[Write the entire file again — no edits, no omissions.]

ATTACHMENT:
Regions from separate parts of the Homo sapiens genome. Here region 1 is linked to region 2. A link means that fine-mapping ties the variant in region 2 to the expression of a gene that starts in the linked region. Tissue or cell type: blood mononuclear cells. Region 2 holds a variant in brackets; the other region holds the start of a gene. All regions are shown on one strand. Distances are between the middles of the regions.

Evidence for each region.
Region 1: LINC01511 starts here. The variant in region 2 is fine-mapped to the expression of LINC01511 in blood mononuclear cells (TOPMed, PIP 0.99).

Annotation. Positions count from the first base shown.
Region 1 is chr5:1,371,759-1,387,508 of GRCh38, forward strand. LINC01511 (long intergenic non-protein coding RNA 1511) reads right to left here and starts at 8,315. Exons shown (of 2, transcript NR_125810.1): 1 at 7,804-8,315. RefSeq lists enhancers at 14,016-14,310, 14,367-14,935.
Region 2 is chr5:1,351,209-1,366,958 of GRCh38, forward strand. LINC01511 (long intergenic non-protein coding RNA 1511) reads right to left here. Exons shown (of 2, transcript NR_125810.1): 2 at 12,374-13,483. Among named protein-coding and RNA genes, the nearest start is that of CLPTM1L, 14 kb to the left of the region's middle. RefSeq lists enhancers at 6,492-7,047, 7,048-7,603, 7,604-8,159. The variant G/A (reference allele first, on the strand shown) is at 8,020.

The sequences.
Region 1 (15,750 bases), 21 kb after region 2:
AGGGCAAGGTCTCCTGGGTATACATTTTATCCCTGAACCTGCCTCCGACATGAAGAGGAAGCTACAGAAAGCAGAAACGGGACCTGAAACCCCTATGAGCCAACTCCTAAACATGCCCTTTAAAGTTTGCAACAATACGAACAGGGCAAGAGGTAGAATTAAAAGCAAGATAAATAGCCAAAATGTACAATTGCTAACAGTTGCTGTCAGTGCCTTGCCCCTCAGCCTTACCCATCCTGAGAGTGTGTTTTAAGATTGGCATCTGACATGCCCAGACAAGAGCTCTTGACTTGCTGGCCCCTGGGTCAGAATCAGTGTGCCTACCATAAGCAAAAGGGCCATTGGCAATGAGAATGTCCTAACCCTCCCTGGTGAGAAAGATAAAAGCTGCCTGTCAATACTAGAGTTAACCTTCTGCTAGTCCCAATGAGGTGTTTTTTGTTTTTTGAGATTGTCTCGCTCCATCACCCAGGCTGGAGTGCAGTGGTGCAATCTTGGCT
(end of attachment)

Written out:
Regions from separate parts of the Homo sapiens genome. Here region 1 is linked to region 2. A link means that fine-mapping ties the variant in region 2 to the expression of a gene that starts in the linked region. Tissue or cell type: blood mononuclear cells. Region 2 holds a variant in brackets; the other region holds the start of a gene. All regions are shown on one strand. Distances are between the middles of the regions.

Evidence for each region.
Region 1: LINC01511 starts here. The variant in region 2 is fine-mapped to the expression of LINC01511 in blood mononuclear cells (TOPMed, PIP 0.99).

Annotation. Positions count from the first base shown.
Region 1 is chr5:1,371,759-1,387,508 of GRCh38, forward strand. LINC01511 (long intergenic non-protein coding RNA 1511) reads right to left here and starts at 8,315. Exons shown (of 2, transcript NR_125810.1): 1 at 7,804-8,315. RefSeq lists enhancers at 14,016-14,310, 14,367-14,935.
Region 2 is chr5:1,351,209-1,366,958 of GRCh38, forward strand. LINC01511 (long intergenic non-protein coding RNA 1511) reads right to left here. Exons shown (of 2, transcript NR_125810.1): 2 at 12,374-13,483. Among named protein-coding and RNA genes, the nearest start is that of CLPTM1L, 14 kb to the left of the region's middle. RefSeq lists enhancers at 6,492-7,047, 7,048-7,603, 7,604-8,159. The variant G/A (reference allele first, on the strand shown) is at 8,020.

The sequences.
Region 1 (15,750 bases), 21 kb after region 2:
AGGGCAAGGTCTCCTGGGTATACATTTTATCCCTGAACCTGCCTCCGACATGAAGAGGAAGCTACAGAAAGCAGAAACGGGACCTGAAACCCCTATGAGCCAACTCCTAAACATGCCCTTTAAAGTTTGCAACAATACGAACAGGGCAAGAGGTAGAATTAAAAGCAAGATAAATAGCCAAAATGTACAATTGCTAACAGTTGCTGTCAGTGCCTTGCCCCTCAGCCTTACCCATCCTGAGAGTGTGTTTTAAGATTGGCATCTGACATGCCCAGACAAGAGCTCTTGACTTGCTGGCCCCTGGGTCAGAATCAGTGTGCCTACCATAAGCAAAAGGGCCATTGGCAATGAGAATGTCCTAACCCTCCCTGGTGAGAAAGATAAAAGCTGCCTGTCAATACTAGAGTTAACCTTCTGCTAGTCCCAATGAGGTGTTTTTTGTTTTTTGAGATTGTCTCGCTCCATCACCCAGGCTGGAGTGCAGTGGTGCAATCTTGGCT